This particular group of stars is called Grus the Crane. It was created by Petrus Plancius, and I don’t know if I’ve pronounced his name correctly, in the late 1500s. He was a fairly famous Dutch astronomer.

I’ve challenged you with these two groups of stars because I want you to see straight away, they look nothing like the images you see in star atlases or on many star maps. You’ve got to use your imagination to change the stick figures into more elaborate drawings but don’t give up, it’s well worth a try and when you eventually do see some of these constellations, it’s one of those, “Ah ha, I can see it!” moments.

40 degrees, or two hand spans to the left of where we are, and about 60 degrees above the horizon, so that’s three hand spans up, you should be able to see the ninth brightest star in the night sky and the brightest star in the constellation of Eridanus the River. The star is called Achernar.

Achernar is a rather intriguing star, because it’s about 7 times the diameter of the sun, but it spins 15 times faster. The effect of that rapid rotation is that the star flattens at the top and bulges around the middle. In fact, its equatorial diameter is about 50 percent greater than its polar diameter.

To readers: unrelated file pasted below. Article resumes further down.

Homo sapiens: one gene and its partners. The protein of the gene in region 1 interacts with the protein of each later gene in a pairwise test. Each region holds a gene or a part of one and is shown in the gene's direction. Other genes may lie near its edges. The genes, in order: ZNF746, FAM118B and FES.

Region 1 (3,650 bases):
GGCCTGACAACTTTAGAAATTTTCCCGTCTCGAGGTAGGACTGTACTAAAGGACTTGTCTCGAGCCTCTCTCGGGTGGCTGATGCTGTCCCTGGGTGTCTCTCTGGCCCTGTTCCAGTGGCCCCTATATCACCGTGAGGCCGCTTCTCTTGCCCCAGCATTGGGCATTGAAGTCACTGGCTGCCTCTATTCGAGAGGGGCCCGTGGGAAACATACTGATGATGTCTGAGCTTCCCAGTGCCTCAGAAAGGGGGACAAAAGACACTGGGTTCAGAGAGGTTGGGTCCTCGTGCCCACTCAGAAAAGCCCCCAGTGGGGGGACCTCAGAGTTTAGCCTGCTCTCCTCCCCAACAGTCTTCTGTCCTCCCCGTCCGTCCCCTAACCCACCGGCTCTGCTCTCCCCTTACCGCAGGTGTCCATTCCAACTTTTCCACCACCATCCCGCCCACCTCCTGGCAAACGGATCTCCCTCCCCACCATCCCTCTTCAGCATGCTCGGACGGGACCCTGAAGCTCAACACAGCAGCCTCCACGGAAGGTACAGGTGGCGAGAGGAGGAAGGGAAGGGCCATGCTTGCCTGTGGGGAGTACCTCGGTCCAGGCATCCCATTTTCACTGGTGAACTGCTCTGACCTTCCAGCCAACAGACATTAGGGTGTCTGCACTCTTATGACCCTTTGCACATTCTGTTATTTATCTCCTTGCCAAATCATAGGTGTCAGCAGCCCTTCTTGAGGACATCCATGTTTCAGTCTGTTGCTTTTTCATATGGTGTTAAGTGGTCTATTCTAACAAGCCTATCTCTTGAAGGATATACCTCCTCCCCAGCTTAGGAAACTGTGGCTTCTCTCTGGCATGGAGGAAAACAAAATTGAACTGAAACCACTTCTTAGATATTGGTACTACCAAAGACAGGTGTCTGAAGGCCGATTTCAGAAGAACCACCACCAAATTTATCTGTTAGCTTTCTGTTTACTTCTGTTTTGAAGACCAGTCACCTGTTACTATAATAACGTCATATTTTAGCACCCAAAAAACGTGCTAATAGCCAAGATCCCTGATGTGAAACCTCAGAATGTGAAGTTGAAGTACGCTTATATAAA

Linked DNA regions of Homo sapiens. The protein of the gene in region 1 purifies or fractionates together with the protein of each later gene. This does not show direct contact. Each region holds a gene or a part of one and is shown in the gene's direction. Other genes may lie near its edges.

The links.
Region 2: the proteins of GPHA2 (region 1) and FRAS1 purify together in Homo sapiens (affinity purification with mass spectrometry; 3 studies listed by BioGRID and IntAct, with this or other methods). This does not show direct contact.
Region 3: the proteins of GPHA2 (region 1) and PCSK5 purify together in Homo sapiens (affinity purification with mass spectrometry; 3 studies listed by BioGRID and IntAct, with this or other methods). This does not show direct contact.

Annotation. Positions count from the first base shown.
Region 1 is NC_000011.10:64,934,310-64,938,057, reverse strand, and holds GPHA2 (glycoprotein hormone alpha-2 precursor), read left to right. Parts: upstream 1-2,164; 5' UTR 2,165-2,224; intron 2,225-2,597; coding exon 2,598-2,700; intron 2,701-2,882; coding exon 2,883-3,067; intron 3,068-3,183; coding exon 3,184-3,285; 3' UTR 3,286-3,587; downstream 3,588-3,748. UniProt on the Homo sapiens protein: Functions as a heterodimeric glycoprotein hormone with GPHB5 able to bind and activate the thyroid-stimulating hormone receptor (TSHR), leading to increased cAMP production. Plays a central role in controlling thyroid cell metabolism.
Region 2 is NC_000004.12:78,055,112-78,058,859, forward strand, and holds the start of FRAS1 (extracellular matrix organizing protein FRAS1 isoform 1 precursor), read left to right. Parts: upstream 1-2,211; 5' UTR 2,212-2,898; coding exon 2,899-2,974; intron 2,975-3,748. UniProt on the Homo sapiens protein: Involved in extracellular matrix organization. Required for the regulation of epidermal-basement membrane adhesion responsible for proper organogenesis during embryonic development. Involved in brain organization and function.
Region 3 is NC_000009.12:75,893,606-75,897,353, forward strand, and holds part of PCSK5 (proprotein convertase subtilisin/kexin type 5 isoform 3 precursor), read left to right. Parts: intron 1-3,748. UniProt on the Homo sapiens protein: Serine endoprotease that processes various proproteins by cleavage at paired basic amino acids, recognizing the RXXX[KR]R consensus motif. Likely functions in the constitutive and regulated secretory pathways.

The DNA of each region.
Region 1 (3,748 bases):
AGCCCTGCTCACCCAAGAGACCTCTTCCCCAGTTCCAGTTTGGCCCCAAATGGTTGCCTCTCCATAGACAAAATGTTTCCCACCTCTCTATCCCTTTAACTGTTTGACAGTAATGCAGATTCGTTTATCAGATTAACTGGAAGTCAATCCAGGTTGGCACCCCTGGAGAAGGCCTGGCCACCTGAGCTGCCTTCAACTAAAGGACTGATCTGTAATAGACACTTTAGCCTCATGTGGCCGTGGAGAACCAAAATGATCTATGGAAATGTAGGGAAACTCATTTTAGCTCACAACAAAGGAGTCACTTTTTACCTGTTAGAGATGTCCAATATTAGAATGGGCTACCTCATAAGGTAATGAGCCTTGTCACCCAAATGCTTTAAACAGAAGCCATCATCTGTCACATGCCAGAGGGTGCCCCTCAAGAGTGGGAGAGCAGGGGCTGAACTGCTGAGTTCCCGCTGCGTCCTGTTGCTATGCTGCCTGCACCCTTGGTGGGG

You’re looking at this star as it really was 140 years ago. You’re looking back into time. That means that this star is at a distance of 140 light years.

Some indigenous communities across Australia use Achernar and the nearby bright star Canopus to represent the cooking fires of two celestial brothers represented by the Large and Small Magellanic Clouds at a distance of roughly 160,000 and 201,000 light years away, respectively. They are two of the closest galaxies to us.

Achernar is also intriguing because it’s on the opposite side of the celestial pole from the smallest of all 88 constellations, and some of us here in the South would argue the most important of all 88 constellations, that is the Southern Cross or as it is officially known, Crux. Unfortunately, at the moment, it’s not that easy to see unless you wait until about 3am, when it will be low in the Southeast.

If you were to draw a line through the long axis of the Southern Cross going all the way across the sky toward Achernar then go back halfway along that line that’s pretty close to the south celestial pole. It’s not dead accurate, but it’s close enough.

Now continue to your left and drop down to about 35degrees altitude looking for another bright star. It’s actually the second brightest star in the night sky but its low altitude at the moment will dim it by about 50%. It is the star Canopus at about 310 light years away. It’s pretty big. It’s 8.5 times the mass of the Sun and 70 times its diameter which makes it really big. At about 1,300 times the brightness of the Sun it is the brightest star within 700 light years of our star the Sun. Yet as we look at it, it’s only the second brightest star in the night sky. I wonder why?